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Protests in Chicago following Laquan McDonald shooting
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Protests in Chicago following Laquan McDonald shooting
Protesters form a line and walk holding signs that spell out 'Laquan' following the release of a dash-cam video of 17-year-old Laquan McDonald being fatally shot 16 times by Chicago Police officer Jason Van Dyke, on Tuesday, Nov. 24 2015, in Chicago. (Chris Sweda/Chicago Tribune/TNS via Getty Images)
Protesters take to the streets in Chicago following the release of a dash-cam video of 17-year-old Laquan McDonald being fatally shot 16 times by Chicago Police officer Jason Van Dyke, on Tuesday, Nov. 24 2015. (Nuccio DiNuzzo/Chicago Tribune/TNS via Getty Images)
CHICAGO, IL - NOVEMBER 24: Demonstrators confront police during a protest following the release of a video showing Chicago Police officer Jason Van Dyke shooting and killing Laquan McDonald on November 24, 2015 in Chicago, Illinois. Van Dyke was charged today with first degree murder for the October 20, 2014 shooting in which McDonald was hit with 16 bullets. (Photo by Scott Olson/Getty Images)
CHICAGO, IL - NOVEMBER 24: Police stand guard as demonstrators march through downtown during a protest following the release of a video showing Chicago Police officer Jason Van Dyke shooting and killing Laquan McDonald on November 24, 2015 in Chicago, Illinois. Van Dyke was charged today with first degree murder for the October 20, 2014 shooting in which McDonald was hit with 16 bullets. (Photo by Scott Olson/Getty Images)
CHICAGO, IL - NOVEMBER 24: Demonstrators march through downtown following the release of a video showing Chicago Police officer Jason Van Dyke shooting and killing Laquan McDonald on November 24, 2015 in Chicago, Illinois. Van Dyke was charged today with first degree murder for the October 20, 2014 shooting in which McDonald was hit with 16 bullets. (Photo by Scott Olson/Getty Images)
CHICAGO, IL - NOVEMBER 24: Bus passengers watch as demonstrators march through downtown following the release of a video showing Chicago Police officer Jason Van Dyke shooting and killing Laquan McDonald on November 24, 2015 in Chicago, Illinois. Van Dyke was charged today with first degree murder for the October 20, 2014 shooting in which McDonald was hit with 16 bullets. (Photo by Scott Olson/Getty Images)
CHICAGO, IL - NOVEMBER 24: Demonstrators march through downtown following the release of a video showing Chicago Police officer Jason Van Dyke shooting and killing Laquan McDonald on November 24, 2015 in Chicago, Illinois. Van Dyke was charged today with first degree murder for the October 20, 2014 shooting in which McDonald was hit with 16 bullets. (Photo by Scott Olson/Getty Images)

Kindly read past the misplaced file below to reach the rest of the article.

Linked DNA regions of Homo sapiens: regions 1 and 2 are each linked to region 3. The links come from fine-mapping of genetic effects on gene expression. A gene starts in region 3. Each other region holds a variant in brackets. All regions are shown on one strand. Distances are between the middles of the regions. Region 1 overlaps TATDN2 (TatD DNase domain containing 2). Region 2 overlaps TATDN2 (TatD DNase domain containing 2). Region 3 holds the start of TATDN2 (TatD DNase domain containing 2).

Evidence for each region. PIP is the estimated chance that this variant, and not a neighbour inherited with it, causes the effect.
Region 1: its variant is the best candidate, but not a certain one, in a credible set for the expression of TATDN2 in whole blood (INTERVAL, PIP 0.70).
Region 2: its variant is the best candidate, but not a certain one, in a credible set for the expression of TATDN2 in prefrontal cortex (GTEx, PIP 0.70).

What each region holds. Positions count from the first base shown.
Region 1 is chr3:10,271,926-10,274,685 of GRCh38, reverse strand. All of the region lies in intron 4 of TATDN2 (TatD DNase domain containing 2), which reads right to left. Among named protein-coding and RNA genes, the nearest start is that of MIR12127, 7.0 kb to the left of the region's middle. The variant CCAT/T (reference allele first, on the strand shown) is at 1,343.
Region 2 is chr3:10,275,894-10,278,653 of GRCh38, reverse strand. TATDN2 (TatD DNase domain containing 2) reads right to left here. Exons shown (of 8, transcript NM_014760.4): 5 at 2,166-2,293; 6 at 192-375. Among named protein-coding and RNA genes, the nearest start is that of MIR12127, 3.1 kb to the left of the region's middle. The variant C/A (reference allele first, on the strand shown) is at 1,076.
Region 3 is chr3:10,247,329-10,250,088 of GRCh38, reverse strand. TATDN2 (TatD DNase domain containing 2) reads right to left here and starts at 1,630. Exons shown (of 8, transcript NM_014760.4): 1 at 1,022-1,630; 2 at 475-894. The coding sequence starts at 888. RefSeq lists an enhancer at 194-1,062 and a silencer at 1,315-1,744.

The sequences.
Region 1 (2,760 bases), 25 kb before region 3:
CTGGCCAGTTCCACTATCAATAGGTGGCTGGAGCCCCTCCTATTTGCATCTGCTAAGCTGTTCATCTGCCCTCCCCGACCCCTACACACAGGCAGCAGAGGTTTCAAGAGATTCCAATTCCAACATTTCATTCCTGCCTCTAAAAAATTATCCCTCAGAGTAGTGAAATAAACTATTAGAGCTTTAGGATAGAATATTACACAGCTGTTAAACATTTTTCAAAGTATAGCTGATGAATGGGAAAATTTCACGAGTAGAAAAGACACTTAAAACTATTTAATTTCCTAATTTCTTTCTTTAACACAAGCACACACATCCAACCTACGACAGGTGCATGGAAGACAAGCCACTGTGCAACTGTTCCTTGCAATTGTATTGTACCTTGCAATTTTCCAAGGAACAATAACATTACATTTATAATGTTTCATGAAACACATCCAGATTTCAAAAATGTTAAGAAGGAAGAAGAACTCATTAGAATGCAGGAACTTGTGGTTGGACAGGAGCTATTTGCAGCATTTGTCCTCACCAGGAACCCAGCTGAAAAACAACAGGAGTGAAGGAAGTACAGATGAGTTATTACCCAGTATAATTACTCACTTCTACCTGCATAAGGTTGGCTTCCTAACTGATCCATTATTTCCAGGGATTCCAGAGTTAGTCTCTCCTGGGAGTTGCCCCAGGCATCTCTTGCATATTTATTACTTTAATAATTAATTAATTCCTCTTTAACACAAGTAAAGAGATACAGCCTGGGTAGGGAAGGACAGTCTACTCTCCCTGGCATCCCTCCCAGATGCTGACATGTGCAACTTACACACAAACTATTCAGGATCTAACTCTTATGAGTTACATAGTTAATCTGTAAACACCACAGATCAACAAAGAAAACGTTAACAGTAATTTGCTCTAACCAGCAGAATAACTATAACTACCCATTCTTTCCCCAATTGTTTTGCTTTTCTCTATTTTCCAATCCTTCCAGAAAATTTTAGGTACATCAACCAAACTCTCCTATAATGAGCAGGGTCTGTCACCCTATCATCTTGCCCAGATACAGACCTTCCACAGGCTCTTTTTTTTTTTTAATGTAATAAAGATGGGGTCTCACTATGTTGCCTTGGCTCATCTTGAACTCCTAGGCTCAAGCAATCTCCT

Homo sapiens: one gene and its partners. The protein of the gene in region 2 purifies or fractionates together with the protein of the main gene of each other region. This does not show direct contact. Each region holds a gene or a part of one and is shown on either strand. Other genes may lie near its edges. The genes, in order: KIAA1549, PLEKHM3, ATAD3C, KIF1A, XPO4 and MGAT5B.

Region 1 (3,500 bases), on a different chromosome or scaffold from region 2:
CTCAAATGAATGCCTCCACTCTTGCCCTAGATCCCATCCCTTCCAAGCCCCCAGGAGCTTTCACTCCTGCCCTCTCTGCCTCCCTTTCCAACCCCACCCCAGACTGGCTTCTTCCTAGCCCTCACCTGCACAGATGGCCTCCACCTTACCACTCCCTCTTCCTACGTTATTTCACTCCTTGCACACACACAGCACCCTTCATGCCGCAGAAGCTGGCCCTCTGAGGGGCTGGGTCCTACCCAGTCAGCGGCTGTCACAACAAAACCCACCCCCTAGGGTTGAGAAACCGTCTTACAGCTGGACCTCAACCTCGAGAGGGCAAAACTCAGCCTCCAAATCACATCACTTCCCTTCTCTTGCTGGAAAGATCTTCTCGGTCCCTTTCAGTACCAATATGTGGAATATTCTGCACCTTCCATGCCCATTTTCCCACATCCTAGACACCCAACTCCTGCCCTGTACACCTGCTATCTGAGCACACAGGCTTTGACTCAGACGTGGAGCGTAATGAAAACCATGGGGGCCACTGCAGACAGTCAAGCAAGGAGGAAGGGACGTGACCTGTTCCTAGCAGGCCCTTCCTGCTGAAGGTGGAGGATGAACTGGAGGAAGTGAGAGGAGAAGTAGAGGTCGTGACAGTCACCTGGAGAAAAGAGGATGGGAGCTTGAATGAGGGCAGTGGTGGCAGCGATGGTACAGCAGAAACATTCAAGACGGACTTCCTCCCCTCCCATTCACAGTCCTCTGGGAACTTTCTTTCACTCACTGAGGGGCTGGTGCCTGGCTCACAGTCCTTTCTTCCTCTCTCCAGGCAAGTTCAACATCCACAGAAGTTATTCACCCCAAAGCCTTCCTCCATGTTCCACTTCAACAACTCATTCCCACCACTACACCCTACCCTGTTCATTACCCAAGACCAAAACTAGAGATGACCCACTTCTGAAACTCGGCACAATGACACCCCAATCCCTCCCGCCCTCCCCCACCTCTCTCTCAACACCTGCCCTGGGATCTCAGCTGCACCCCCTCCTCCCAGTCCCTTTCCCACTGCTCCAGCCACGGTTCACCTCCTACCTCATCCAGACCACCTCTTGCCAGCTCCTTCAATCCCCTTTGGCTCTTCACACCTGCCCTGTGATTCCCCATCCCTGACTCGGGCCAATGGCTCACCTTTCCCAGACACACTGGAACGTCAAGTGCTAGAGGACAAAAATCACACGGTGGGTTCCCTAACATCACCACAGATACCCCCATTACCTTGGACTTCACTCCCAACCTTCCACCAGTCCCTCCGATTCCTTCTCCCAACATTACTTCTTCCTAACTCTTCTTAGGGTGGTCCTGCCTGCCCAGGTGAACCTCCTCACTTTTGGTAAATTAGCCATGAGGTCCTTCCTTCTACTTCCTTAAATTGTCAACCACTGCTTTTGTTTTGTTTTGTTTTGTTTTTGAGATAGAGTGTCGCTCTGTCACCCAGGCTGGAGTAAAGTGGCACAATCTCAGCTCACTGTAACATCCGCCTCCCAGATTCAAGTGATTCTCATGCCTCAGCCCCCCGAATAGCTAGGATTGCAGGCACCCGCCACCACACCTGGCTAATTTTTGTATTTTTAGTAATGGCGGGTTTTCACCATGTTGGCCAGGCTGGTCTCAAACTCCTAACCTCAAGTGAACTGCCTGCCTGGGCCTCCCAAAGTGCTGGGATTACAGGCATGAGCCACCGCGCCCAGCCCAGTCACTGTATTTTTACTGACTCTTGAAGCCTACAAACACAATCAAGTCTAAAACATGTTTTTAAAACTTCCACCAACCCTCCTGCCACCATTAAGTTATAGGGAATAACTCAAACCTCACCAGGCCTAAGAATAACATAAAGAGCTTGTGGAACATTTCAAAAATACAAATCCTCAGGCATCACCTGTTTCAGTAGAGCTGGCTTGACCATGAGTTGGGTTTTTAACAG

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Van Dyke is charged with first-degree murder, aggravated battery and official misconduct. He has pleaded not guilty; his attorneys have contended that he was in fear for his life when he shot McDonald 16 times. Video shows Van Dyke opening fire as the 17-year-old walks away from police with a knife in his hand.

The video will be a centerpiece of prosecutors' presentation and could tug at jurors' emotions, turning some against Van Dyke. A trial decided by a no-nonsense, veteran judge such as Gaughan could have made it difficult for prosecutors to appeal to emotion, potentially to Van Dyke's advantage.

One reason convictions of officers for on-duty shootings are so rare is because the central issue is whether officers believed the person was a danger to them or their fellow officers — not whether the person truly was a danger.

"Defense attorneys must have seen that some of these jurors may accept Van Dyke's (argument) that he was doing what he was trained to do," Chicago-based jury consultant Alan Tuerkheimer said.

He also noted the defense occasionally sparred with the judge, including over the change-of-venue motion.

"They might feel they got on this judge's nerves," he said.

During jury selection, most prospective jurors said they had seen the video of the shooting, and some who were excused said they could not be impartial.

Its release in November 2015 sparked large protests, the ouster of the police superintendent and demands for police reform.

Jury trials tend to move more slowly than bench trials, in part, because more time is required to explain the trial process and the law to jurors.

One thing that's only possible with a jury: a hung jury. That could happen if at least one panelist refuses to join the majority.

"For the defense, a hung jury is a win," said Beth Foley, atrial consultant in Chicago.